Speaking of Dianafication, Caitlin Flanagan has a good piece in the The Atlantic about that and Megxit.


I only had time to read about half of the Flanagan piece, but it's really good. Will read the rest later.

Rob G

"largely because it brought up stuff that went back to earlier seasons that I couldn't remember"

Yeah, there were a couple scenes I watched twice for that same reason -- it took me a little time to make the connections. I remembered all the faces but not the names. But that's one of the things I love about the show -- its complexity. It's similar to True Detective in that way.

Watched 'Knives Out' last night -- lots of fun. Daniel Craig is great, doing his best Shelby Foote impersonation. I found it weird thinking that he's also 007.


Knives Out was so good!

I’m guessing I’m going to have to cancel our movie club though it was about eight members not 10. But one member is pregnant and another is her husband and I don’t think we should do this. We were going to watch the movie Rob recommended - Tel Aviv is on Fire.

I’m definitely going to watch line of duty.

Rob G

I was expecting Knives Out to be more of a parody/comedy, but I enjoyed it very much nevertheless. I understand that people liked Daniel Craig's detective character so much that they're considering doing a "franchise" with him. If the new Bond film is his last, he could move right into a "Benoit Blanc" series without missing a beat.

I've got 'Ford vs. Ferrari' lined up for tonight. I've had several people tell me it's a very good movie even for people who aren't gearheads. And I'm a big fan of Christian Bale's anyways.


I loved F vs F And as you can well imagine I know nothing about cars

Rob G

Didn't get to watch F vs. F last night as planned, but I did happen to see that Richard Jewell is out on DVD now. That's the one about the guy who reported the Atlanta Olympic bombing then turned into a suspect. It got good reviews when it was first released earlier in the year.


I enjoyed Jewell. It has a bit of a self pitying conservative narrative but overall I thought it was about a seven out of 10 kind of film.

I watched episode one season one of line of duty and it looks like this is going to be a dark one


I'm pretty sure I would enjoy F vs F. Jewell doesn't sound that interesting to me, good reviews notwithstanding.

Rob G

Did you happen to see the trailer for it? I thought it looked pretty interesting based on that.


I saw the storm around Christmas time and enjoyed it a lot but it does have a bit of a conservative victim narrative.

Rob G

Don't know The Storm. Motherless Brooklyn is also out on DVD now. I liked that one pretty well.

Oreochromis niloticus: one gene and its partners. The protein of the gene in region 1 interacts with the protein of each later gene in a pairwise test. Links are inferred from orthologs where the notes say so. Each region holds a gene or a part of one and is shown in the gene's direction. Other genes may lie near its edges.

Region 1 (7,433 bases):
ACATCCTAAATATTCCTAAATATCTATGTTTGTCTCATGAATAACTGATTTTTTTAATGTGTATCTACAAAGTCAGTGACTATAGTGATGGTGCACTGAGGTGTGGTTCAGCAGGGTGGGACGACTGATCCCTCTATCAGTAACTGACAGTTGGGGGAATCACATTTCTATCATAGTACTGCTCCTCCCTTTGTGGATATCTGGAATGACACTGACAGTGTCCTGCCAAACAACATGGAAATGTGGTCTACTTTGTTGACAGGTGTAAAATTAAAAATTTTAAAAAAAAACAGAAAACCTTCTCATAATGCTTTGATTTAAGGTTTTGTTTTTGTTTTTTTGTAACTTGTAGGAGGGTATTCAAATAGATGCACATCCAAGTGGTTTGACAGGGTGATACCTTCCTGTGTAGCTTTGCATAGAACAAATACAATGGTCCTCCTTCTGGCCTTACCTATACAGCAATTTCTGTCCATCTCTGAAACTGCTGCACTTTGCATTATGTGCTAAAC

Rob G

Watched 'Ford v. Ferrari' and 'Richard Jewell' over the weekend. Both very good.

It's weird thinking of Clint Eastwood being almost 90 and still directing movies. It's a little odd thinking that each movie he makes could very well be his last.


I enjoyed both of those movies a lot. I will be sad when Clint dies

I’m watching line of Duty season one and the Crown. I’m watching the alternate nights so nothing gets too dark.

Rob G

I thought Christian Bale was really good in F v. F. He's one of those actors who can do just about anything, it seems.

My lifetime experience with cinema pretty much tracks exactly with Clint's career. The first movie that I ever saw that had a lasting effect on me was A Fistful of Dollars (late 60's) and I basically grew up with his movies thereafter.


I think Eastwood's movies are all worth watching. He is such a good director. Even when the subject matter does not seem immediately interesting to me, as is the case with Richard Jewell, or another recent one that I enjoyed, Jersey Boys.

Rob G

We've talked about what we're watching while we're stuck at home -- is anyone reading anything interesting?


I have a couple of posts coming up about two things I've recently read. I'll hold off saying what, so that any discussion can be on those posts.

Rob G

sounds good!


Meanwhile, feel free to discuss recent reads here. I’m taking care of grandchildren out of school bc of the virus , so probably won’t be able to post for the next couple of days.


On the advice of a grad student, Im listening to The Plague on my audio books. When I told my lodger, he said everyone is listening to the Plague on their audiobooks.

Im reading Serontonin by Michel Houillebecq. Its not as good as his previous book, Submission.

Next I have on my reading table A Conservative Sensibility by George Will.


Edith Stein: The Life of a Philosopher and Carmelite, by Teresia Renata Posselt. This was our book club book. I thought it was very good. You get a very good idea of what she was like, and her spirituality.